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SXSW: Hair curlers and LSD in Dock Ellis doc




It's a trivia question that you'll probably never find on the back of a Topps card: Who's the only MLBer to throw a no-hitter while under the influence of LSD? The answer, Dock Ellis, is the subject of an ingratiating, vibrant and sometimes surprising documentary, No No: A Dockumentary, that premiered at Sundance in January, then made it back to SXSW Saturday for its debut before a hometown crowd (the director and much of the crew is Austin-based). And it starts out by revisiting that June 12, 1970 no-no, with Dock on the side of the mighty Pittsburgh Pirates, walking eight batters and hitting two Padres on the way to the record books.

Ellis, who died of liver disease in 2008 but was extensively interviewed for the film, said he couldn't see the batters during the game, and that his catcher had to wear reflective tape so he could see the signs. And if another interviewee, the friend with whom he reportedly dropped acid the day before the game, casts a bit of doubt of the veracity of Ellis's story, others seem to back it up, including director Ron Howard, who heard the story from Ellis in the '80s when Ellis was telling it not as evidence of his talent or bigger-than-lifeness, but as just another instance of how he lost some of his early years to drug abuse.

Director Jeffrey Radice first presented Ellis's story in a 2004 short film called LSD a Go Go, which consisted of funny anecdotes about what people got up to while under the influence. And while the no-hitter remains Ellis's claim to a historical footnote, there's plenty more to the story, including a good case for Ellis being a post-Jackie Robinson figure representing the Black Power movement and challenging white clubhouse paternalism. Indeed, Robinson wrote Ellis a letter during the '70s, praising his outspokenness and cautioning him that he may still find plenty of bigots along the way; Ellis tears up when reading the letter in one of the film's '00s-era interviews. And he pitched for a Pirates team that was the first to field an all-black starting lineup.

Ellis was an outlier even on a Pirates team known for its hard partying and sartorial excellence. He was suspended by the Pirates for a week for wearing hair curlers on the field during practice, which was evidently the equivalent of walking out of the clubhouse in drag in the '70s. And he impressed his teammates with his ability to down massive amounts of drugs and alcohol without appearing to act any differently. Ellis admits that he never pitched without the aid of drugs. It was par for the course for ballplayers, particularly pitchers, to take amphetamine (brand name: dexamyne; street name: greenies) to sharpen the senses. But Ellis sampled the panoply of the drug world both on and off the field, which led the documentary and his life into its darker moments.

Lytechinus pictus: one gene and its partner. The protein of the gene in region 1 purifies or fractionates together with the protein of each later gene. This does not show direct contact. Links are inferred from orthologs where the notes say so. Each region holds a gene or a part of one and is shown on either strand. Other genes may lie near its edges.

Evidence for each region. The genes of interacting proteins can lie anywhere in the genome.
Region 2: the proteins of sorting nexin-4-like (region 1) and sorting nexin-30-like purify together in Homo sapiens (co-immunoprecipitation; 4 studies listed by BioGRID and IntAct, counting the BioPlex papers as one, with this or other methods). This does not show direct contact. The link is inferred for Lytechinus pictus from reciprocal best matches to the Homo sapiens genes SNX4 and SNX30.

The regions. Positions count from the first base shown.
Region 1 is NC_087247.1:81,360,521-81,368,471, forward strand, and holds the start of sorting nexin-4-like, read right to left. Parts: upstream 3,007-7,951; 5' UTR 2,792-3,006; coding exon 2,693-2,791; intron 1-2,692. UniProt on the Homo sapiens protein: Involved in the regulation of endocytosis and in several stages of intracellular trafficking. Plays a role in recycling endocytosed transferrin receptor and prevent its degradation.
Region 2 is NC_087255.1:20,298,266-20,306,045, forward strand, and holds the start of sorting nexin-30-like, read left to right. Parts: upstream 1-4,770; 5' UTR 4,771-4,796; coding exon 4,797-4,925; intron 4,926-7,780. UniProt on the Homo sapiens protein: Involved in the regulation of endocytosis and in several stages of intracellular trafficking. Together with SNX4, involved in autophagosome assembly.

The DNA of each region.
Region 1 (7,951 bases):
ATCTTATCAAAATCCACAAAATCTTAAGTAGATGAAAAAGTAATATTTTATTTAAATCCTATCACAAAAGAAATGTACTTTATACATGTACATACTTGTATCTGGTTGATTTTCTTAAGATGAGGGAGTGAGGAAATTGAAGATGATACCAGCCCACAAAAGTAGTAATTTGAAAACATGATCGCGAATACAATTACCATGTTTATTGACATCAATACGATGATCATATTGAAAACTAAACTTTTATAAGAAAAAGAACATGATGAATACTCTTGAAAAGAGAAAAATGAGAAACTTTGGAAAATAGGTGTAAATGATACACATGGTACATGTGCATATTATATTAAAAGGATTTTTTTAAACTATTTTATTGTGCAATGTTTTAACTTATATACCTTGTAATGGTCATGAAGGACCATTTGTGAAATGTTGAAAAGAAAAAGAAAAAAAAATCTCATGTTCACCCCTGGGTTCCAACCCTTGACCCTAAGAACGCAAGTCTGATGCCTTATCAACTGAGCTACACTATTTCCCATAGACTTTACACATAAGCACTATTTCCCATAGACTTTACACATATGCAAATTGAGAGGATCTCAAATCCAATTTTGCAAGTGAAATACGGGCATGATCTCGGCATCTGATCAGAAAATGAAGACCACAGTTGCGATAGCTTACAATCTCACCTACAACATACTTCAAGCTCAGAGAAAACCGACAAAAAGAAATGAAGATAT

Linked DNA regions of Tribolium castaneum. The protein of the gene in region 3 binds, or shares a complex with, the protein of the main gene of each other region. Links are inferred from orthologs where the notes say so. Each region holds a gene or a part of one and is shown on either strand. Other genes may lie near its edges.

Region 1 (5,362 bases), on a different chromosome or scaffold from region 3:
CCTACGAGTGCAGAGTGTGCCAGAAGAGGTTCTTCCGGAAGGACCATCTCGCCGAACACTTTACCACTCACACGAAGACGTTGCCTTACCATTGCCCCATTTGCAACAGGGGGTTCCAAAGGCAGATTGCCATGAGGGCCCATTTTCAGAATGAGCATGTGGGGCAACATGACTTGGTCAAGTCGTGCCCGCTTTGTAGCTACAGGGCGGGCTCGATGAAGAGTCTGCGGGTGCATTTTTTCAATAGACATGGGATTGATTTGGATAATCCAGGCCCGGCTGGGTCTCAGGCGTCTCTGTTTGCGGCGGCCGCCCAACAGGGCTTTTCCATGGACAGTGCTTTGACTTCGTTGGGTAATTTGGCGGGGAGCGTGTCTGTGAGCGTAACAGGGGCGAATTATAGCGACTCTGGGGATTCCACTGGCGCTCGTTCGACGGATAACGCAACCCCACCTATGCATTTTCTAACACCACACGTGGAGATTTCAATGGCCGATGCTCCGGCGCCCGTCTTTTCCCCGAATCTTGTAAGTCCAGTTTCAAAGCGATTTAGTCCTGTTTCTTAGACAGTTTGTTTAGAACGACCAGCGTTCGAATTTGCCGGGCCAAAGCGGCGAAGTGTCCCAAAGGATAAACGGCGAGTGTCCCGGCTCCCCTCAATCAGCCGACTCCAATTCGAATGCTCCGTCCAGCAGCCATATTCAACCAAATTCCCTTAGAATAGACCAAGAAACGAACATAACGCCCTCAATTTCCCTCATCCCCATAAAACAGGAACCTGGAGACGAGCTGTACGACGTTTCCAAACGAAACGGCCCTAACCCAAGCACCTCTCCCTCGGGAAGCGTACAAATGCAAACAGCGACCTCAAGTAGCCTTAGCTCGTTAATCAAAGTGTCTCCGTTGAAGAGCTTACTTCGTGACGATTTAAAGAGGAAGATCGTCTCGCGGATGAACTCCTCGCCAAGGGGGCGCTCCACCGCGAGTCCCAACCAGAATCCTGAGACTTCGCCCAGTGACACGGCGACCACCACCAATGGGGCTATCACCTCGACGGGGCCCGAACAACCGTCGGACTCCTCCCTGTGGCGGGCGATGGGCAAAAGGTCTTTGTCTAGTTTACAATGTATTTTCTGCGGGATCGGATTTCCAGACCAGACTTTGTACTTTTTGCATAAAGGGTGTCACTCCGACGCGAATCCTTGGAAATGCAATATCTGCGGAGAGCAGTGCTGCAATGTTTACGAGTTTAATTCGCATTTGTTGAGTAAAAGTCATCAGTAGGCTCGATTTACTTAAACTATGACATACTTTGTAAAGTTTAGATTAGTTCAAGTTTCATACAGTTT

Director Radice says he didn't know about the extent of Ellis's domestic abuse until a second round of interviews, when Ellis's second wife reported a marriage-ending night that involved emotional and physical abuse including firearms. We aren't given an exact timeline for Ellis's sobering up process, but by the mid-'80s, he was speaking out about his abuse of alcohol and drugs, and by the close of the film, he's working as a drug abuse counselor at a boys correctional facility.

The film doesn't belabor Ellis's crimes, but it does offer them as an all-too-human counterpoint to his success as both a pitcher who burned bright until the inevitable arm trouble (which came by his late 20s) and as a gregarious, sometimes flamboyant, black and proud figure who would anticipate subsequent camera-friendly stars. And it also gives voice to praise for Ellis's work in giving back to the community by speaking his truth about the impact of drugs and alcohol on his life, including his work with troubled young adults who found themselves surprised that anyone liked them enough to, say, share a little soul food with them for lunch (even though it was against prison rules).

I'm neglecting to mention how funny and appealing the film is as a whole, in no small part thanks to a hard funky score by Adam Horovitz (of Beastie Boys fame). And I was also impressed by the tons of work the production team must've put into digging up '70s baseball footage, during a time when regular season televised games were the exception rather than the rule. To that point, Ellis's no-hitter can only be seen via black-and-white 16mm footage of the second half of the game (someone told the Padres' team photographer to get up to the press box and film every at bat when it looked like Ellis might go the distance).

I'll leave things on this point: Radice notes that one can draw a direct line from Dock Ellis to Robert Frost, if one goes through former U.S. Poet Laureate Robert Hall, who co-wrote Ellis's autobiography after meeting him during a George Plimpton-style trip by the poet to the Pirates' spring training camp. If that were the only remarkable thing about Ellis, it still might be good enough for a feature-length doc; good thing there's plenty more of note along the way, making this something like essential viewing for fans of baseball and/or acid.


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